by Phill Brooks
Editor’s note:Phill Brooks has been a Missouri statehouse reporter since 1970, making him dean of the statehouse press corps. He is the statehouse correspondent for KMOX Radio, director of MDN and a faculty member of the Missouri School of Journalism. He has covered every governor since the late Warren Hearnes.
There is a fascinating common element to what’s happening in Washington and Missouri’s House.
The common element involves the problems facing House speakers. And the troubles facing both men can best be described by phrases that start with the letter “T.”
For U.S. House Speaker John Boehner the phrase is “Tea Party,” whose supporters are imposing demands that have restricted negotiating a compromise on the budget.
For Missouri’s House Speaker Tim Jones, the phrase is “term limits,” which have contributed to a gradual reduction in the powers of an office once called the second most powerful position in state government.
There is a stark contrast in how the two speakers have handled these challenges to their power.
With reports that there would be enough Republican defections to pass a budget without cutting off funds for the health care law, Boehner persistently refused to allow a vote.
Jones, Missouri’s House Speaker, took the opposite approach, allowing a vote on the tax-cut bill veto this fall despite clear indications there would not be enough Republican votes to override the governor’s veto.
Despite the different approaches, we’re seeing in both cases speakers with less power to lead and control their chambers than during the eras of U.S. House Speaker Sam Rayburn or Missouri House Speaker Bob Griffin.
When I started covering Missouri’s legislature, few bills could pass without the speaker’s blessing. With the absolute power to appoint and remove committee members as well as chairs, along with the power to decide the committees to which bills were assigned, a Missouri House speaker had absolute power to kill anything that did meet with his or her approval.
But with term limits, members know that there is no long-term threat for standing up to a speaker who will be gone in a year or two.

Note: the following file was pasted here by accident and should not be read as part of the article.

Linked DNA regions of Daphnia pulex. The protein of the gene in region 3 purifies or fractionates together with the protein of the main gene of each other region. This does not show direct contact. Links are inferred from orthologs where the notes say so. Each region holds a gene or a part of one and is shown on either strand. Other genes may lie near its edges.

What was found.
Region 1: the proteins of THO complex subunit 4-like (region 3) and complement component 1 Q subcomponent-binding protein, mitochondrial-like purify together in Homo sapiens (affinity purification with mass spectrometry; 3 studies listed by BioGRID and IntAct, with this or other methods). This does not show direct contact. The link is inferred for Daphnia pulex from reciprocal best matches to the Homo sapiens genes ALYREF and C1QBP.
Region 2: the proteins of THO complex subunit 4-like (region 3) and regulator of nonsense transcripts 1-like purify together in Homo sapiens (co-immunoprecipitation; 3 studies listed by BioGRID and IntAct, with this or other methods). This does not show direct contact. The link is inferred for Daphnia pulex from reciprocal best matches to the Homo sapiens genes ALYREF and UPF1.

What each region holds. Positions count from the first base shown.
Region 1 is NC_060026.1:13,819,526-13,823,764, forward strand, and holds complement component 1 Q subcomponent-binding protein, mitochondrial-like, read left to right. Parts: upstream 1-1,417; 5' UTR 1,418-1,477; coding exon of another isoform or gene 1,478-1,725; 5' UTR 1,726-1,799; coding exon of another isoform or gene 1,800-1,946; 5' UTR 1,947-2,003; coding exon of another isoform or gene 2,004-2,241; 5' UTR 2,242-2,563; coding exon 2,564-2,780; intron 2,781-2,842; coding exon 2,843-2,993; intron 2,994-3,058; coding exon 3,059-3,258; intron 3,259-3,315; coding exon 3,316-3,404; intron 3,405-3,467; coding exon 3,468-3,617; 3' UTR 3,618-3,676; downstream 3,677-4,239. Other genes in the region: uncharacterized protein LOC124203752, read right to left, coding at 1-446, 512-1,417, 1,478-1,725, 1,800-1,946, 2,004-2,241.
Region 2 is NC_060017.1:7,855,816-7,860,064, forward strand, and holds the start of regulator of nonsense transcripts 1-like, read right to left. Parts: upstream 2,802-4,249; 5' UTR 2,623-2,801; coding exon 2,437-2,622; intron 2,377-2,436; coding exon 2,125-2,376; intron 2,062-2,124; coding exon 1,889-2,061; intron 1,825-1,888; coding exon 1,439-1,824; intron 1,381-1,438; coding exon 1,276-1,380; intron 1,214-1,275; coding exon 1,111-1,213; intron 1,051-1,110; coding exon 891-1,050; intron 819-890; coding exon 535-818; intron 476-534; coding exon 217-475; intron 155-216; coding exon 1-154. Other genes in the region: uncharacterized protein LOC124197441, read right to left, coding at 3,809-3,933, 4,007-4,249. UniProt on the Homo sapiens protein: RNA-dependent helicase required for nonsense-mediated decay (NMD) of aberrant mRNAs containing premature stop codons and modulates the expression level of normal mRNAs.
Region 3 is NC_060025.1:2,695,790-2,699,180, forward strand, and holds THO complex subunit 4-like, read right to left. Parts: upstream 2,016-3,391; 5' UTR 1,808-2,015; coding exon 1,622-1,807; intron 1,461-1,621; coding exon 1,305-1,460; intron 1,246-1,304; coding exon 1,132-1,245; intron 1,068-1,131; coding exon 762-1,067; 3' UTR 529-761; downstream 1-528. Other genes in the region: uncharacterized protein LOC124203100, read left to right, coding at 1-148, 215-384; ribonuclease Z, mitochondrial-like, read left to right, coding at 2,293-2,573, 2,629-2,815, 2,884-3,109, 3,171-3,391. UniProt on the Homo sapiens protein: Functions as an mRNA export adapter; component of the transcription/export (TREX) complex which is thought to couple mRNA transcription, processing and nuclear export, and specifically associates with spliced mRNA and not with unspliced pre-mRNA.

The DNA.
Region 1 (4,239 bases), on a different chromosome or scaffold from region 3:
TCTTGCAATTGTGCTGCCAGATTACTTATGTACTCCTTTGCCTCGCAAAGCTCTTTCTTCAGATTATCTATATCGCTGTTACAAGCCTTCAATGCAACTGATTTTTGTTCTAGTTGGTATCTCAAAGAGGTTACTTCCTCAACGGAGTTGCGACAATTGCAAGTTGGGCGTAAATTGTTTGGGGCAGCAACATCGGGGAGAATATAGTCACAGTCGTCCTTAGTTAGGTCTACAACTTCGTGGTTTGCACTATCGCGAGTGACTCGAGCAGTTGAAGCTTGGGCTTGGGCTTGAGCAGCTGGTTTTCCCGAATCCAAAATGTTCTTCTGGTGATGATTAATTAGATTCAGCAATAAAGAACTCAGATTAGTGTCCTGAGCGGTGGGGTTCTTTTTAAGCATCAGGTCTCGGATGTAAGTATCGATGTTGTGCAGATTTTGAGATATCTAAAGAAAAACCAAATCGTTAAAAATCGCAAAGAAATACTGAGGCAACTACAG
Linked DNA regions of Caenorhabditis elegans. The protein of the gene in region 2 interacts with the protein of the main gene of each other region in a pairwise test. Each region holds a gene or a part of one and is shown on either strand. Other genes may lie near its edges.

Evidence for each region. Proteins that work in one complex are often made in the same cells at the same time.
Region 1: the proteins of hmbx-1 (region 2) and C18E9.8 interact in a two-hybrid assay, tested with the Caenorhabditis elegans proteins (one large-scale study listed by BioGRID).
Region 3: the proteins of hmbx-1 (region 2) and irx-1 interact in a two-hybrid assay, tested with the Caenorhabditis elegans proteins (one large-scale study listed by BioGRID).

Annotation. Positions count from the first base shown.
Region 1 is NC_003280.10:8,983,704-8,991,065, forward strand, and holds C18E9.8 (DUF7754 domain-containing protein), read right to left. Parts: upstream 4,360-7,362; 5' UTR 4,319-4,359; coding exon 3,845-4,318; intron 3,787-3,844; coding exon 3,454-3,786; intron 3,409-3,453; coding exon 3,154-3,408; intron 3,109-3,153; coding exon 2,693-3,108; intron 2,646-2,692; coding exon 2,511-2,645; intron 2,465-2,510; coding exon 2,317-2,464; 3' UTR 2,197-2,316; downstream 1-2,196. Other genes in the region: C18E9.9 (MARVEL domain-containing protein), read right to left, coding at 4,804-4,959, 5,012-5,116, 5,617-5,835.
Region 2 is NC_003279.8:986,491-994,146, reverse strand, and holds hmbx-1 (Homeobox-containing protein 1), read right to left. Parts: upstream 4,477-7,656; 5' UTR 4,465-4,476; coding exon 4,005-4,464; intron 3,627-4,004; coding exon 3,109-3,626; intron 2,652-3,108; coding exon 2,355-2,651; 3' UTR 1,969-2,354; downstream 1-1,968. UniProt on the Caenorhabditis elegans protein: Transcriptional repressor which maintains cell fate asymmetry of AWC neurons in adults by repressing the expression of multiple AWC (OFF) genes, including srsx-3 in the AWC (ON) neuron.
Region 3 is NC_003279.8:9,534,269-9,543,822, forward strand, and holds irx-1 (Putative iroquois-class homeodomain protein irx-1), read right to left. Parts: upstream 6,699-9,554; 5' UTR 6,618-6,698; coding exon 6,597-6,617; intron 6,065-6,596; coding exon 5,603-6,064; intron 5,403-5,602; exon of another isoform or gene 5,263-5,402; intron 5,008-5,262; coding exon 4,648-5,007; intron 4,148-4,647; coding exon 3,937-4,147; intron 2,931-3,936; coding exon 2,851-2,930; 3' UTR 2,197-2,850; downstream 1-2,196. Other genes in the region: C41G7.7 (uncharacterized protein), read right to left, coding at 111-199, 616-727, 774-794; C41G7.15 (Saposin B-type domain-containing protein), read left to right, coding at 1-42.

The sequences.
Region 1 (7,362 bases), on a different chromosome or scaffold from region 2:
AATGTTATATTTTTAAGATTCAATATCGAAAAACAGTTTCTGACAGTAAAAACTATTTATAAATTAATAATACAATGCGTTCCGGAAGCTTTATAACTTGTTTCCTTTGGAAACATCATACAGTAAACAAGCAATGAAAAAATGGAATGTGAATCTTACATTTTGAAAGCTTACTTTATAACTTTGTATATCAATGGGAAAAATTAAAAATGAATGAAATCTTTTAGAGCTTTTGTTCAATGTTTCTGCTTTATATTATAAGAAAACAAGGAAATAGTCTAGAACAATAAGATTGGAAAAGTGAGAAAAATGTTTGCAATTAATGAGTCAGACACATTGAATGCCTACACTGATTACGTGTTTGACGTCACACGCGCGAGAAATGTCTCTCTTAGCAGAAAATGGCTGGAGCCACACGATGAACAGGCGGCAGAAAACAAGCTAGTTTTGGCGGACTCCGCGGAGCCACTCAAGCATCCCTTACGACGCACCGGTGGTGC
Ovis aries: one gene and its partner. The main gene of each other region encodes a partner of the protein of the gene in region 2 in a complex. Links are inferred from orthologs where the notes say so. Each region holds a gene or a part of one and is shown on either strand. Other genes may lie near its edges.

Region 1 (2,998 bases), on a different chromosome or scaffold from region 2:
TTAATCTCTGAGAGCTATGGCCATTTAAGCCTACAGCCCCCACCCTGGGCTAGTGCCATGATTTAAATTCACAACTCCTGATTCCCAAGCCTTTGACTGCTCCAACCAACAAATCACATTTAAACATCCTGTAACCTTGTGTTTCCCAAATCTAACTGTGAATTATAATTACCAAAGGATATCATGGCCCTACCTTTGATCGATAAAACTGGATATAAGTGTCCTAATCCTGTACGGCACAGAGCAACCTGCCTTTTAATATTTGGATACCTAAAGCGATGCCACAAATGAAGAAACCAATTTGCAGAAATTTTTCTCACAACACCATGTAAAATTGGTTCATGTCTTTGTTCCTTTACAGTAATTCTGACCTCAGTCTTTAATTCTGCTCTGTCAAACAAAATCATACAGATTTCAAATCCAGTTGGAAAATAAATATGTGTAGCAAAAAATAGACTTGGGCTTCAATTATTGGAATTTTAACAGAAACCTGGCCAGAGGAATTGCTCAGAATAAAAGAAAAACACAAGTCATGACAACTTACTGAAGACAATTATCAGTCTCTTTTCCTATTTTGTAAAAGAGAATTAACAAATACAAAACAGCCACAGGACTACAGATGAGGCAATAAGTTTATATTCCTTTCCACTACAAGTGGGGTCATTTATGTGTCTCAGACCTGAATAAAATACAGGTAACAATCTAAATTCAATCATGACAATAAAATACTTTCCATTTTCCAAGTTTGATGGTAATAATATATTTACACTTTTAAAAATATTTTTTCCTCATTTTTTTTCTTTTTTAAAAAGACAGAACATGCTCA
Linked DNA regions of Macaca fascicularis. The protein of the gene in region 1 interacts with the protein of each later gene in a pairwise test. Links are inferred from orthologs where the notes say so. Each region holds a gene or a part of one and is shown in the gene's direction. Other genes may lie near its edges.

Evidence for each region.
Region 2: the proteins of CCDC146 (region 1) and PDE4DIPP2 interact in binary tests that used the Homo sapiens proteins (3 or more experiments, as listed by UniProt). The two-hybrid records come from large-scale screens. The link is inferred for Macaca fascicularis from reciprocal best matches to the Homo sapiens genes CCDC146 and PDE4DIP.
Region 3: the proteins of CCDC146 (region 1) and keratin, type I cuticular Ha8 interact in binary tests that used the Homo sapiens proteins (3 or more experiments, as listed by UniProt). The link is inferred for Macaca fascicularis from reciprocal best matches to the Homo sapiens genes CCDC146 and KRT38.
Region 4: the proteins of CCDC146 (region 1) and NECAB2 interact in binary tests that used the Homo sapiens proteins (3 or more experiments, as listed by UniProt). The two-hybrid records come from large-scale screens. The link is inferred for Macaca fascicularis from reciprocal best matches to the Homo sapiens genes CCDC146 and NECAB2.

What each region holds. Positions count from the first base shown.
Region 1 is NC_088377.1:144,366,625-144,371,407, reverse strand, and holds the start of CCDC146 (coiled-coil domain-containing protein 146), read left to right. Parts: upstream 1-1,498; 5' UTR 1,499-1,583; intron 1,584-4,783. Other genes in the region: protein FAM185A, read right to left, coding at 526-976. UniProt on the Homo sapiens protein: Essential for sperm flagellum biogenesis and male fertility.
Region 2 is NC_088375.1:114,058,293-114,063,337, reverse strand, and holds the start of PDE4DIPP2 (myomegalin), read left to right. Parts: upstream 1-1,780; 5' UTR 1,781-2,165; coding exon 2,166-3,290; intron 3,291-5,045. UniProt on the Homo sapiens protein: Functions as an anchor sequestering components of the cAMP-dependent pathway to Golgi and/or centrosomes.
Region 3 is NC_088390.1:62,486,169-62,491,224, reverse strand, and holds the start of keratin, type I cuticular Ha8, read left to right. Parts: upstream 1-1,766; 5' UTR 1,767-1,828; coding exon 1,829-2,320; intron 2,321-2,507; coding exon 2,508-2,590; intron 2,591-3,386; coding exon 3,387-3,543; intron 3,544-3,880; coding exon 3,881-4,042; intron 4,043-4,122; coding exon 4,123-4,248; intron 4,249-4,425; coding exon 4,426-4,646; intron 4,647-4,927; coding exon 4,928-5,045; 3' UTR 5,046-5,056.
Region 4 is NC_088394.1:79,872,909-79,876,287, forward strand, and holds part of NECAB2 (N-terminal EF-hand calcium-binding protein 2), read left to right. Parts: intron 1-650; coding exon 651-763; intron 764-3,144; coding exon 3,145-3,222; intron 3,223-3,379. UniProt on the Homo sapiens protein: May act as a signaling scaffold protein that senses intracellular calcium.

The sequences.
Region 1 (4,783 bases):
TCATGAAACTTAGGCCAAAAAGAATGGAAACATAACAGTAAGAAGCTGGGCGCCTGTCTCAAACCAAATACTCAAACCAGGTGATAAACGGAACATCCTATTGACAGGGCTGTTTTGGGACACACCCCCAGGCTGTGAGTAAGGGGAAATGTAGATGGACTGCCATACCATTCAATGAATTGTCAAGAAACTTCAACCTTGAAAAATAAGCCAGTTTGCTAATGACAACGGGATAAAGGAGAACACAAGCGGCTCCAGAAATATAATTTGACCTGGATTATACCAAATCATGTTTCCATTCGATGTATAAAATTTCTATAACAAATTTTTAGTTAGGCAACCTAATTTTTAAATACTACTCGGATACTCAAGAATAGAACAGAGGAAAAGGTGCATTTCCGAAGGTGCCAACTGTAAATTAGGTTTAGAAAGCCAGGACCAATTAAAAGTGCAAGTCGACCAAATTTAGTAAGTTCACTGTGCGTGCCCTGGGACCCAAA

The House GOP caucus has even institutionalized the lame-duck status of the speaker with a process by which a replacement is named more than one year before the speaker’s term ends.
With an “emperor in waiting” when Missouri lawmakers return in January, they’ll know that the person who will name the chairs of powerful committees in the following year will not be Jones, but instead will be the majority leader, John Diehl.
If you’re a member who wants a key committee appointment, the person you do not want to offend will be Diehl, not Jones.
Changes in the formal House rules adopted since term limits go even further in weakening the speaker’s power.
The speaker no longer picks the minority party committee members.
The Rules Committee now makes the final decision as to which bills come before the House and which do not. In the past, the speaker had a major voice in controlling the flow of legislation by influencing committee chairs whom he could replace.
One of the leaders in establishing that Rules Committee process told me at the time that it deliberately was designed to weaken the influence of the speaker by allowing more members to control the legislature’s agenda.
With House members limited to eight years, there is less willingness to sit back and wait years to rise to a position of influence.
You might think that the legislative process might be smoother with a return to the era of powerful speakers.
But there’s another factor to consider; the old adage that “absolute power corrupts absolutely.”
Prior to term limits, I watched two speakers get sent off to federal prison on corruption charges.
I suspect Dick Rabbitt and Bob Griffin would not have gotten those illegal payments from special interests without the singular power of a speaker to make things happen in Missouri’s General Assembly.